Women in the Changing World of Work: Planet 50-50 by 2030

Nairobi – This year as the world commemorates International Women’s Day it is a time for all of us to celebrate and reflect on the progress made on Women’s rights globally. But more importantly, a day to call for an end to gender inequality in all its forms especially in the work spaces. Appropriately themed “Women in the Changing World of Work: Planet 50-50 by 2030” the commemoration comes against a backdrop of a world that is undergoing major changes with significant implications for women.

On the one hand, we have globalization and the rapid technological and digital revolution and the opportunities they bring. On the other hand, are the growing informality of labor, the growth of corporate influence, unstable livelihoods and incomes, new fiscal and trade policies and environmental impacts—all of which have an impact on women’s economic options and their interaction with the world of work. But within this dynamic environment we must do everything possible to provide decent work for all women, ensure that women are treated fairly in law, ensure equal pay for women, teach everyone that any job is a women’s job and organize the women to ask for their rights.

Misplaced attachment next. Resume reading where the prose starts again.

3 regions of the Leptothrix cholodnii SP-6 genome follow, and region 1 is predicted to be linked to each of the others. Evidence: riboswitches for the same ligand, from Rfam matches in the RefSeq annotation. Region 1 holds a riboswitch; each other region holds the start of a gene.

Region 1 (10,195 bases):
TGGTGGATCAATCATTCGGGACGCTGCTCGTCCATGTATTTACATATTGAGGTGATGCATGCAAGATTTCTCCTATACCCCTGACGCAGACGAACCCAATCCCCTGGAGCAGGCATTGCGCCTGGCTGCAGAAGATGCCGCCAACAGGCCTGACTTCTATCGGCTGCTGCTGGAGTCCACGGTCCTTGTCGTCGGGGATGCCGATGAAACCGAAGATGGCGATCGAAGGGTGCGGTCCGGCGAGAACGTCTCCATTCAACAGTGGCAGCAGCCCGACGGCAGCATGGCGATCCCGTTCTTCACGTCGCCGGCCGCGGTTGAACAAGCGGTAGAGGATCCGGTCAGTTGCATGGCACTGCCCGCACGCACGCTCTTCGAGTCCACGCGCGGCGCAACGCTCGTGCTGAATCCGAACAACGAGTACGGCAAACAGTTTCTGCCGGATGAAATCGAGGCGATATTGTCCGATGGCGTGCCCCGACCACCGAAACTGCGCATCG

In 2015, world leaders adopted the Sustainable Development Goals, placing gender equality and empowerment of all women and girls at the heart of the 2030 Agenda for Sustainable Development. Achievement of these goals rests upon unlocking the full potential of women in the world of work.

On this International Women’s Day, UN Women calls upon all actors to Step It Up for Gender Equality towards a Planet 50-50 by 2030. Through the Step It Up for Gender Equality towards a Planet 50-50 by 2030 initiative, we envisage a world where all women and girls have equal opportunities and rights by 2030. Step It Up asks governments to make national commitments that will close the gender equality gap through laws and policies to national action plans and adequate investment.

So far, several African countries including Kenya, Burundi, Rwanda, Malawi, South Sudan, South Africa, Mozambique, have committed to ending discrimination against women by 2030 and have announced concrete and measurable actions to kick-start rapid change in their countries.

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By Zebib Kavuma